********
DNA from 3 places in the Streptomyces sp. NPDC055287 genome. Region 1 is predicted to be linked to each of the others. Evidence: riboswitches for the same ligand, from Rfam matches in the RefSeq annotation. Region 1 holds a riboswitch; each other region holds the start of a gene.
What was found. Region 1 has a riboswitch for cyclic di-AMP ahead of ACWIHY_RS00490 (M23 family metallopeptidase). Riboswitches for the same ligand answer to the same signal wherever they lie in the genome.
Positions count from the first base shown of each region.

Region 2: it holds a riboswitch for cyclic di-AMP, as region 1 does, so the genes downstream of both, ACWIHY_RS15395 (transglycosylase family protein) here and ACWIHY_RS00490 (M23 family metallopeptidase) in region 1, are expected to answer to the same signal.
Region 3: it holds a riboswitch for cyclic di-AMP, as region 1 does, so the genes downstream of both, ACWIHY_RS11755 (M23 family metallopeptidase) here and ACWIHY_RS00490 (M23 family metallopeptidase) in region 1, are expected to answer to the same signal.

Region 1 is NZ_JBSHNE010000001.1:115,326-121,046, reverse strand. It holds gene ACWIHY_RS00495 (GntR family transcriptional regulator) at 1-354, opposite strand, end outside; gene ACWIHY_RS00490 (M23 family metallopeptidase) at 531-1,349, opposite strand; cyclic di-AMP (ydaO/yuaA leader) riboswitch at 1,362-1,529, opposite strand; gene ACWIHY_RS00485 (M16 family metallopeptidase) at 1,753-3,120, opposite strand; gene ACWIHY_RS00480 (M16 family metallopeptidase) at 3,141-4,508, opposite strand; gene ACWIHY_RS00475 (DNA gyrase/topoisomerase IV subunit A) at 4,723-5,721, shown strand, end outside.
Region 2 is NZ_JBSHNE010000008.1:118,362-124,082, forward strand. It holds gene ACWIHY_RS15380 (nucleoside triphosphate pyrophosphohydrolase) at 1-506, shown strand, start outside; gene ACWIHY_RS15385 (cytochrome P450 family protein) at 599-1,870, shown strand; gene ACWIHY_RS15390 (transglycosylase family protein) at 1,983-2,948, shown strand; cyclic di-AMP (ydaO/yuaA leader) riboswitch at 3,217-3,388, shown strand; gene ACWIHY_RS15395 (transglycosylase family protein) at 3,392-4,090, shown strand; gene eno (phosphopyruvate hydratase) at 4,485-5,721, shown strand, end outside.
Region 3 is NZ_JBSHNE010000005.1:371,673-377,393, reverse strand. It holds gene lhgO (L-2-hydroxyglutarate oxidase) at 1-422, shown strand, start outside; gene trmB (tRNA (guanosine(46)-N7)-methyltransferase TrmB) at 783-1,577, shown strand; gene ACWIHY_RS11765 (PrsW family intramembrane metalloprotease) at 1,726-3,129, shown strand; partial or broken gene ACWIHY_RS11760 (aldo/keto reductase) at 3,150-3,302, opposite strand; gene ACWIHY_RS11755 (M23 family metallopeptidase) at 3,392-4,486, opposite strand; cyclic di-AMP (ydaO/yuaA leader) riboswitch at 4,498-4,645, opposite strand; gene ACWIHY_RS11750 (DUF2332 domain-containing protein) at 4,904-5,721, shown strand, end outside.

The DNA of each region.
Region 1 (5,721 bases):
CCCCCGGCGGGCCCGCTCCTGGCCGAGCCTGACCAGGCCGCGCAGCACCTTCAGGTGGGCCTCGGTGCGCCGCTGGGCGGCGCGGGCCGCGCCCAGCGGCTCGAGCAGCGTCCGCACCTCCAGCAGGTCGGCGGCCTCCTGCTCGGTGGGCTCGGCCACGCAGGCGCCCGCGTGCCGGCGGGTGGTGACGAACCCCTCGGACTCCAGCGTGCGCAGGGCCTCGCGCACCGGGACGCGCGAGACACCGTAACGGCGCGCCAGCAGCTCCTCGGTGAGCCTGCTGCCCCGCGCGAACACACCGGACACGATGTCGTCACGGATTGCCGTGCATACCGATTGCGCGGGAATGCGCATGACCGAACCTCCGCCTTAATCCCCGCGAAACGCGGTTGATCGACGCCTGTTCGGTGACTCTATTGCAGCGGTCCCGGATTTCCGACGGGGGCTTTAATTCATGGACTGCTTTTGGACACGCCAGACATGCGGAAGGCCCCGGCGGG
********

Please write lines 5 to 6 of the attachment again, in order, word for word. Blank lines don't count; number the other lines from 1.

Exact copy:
Region 3: it holds a riboswitch for cyclic di-AMP, as region 1 does, so the genes downstream of both, ACWIHY_RS11755 (M23 family metallopeptidase) here and ACWIHY_RS00490 (M23 family metallopeptidase) in region 1, are expected to answer to the same signal.

Region 1 is NZ_JBSHNE010000001.1:115,326-121,046, reverse strand. It holds gene ACWIHY_RS00495 (GntR family transcriptional regulator) at 1-354, opposite strand, end outside; gene ACWIHY_RS00490 (M23 family metallopeptidase) at 531-1,349, opposite strand; cyclic di-AMP (ydaO/yuaA leader) riboswitch at 1,362-1,529, opposite strand; gene ACWIHY_RS00485 (M16 family metallopeptidase) at 1,753-3,120, opposite strand; gene ACWIHY_RS00480 (M16 family metallopeptidase) at 3,141-4,508, opposite strand; gene ACWIHY_RS00475 (DNA gyrase/topoisomerase IV subunit A) at 4,723-5,721, shown strand, end outside.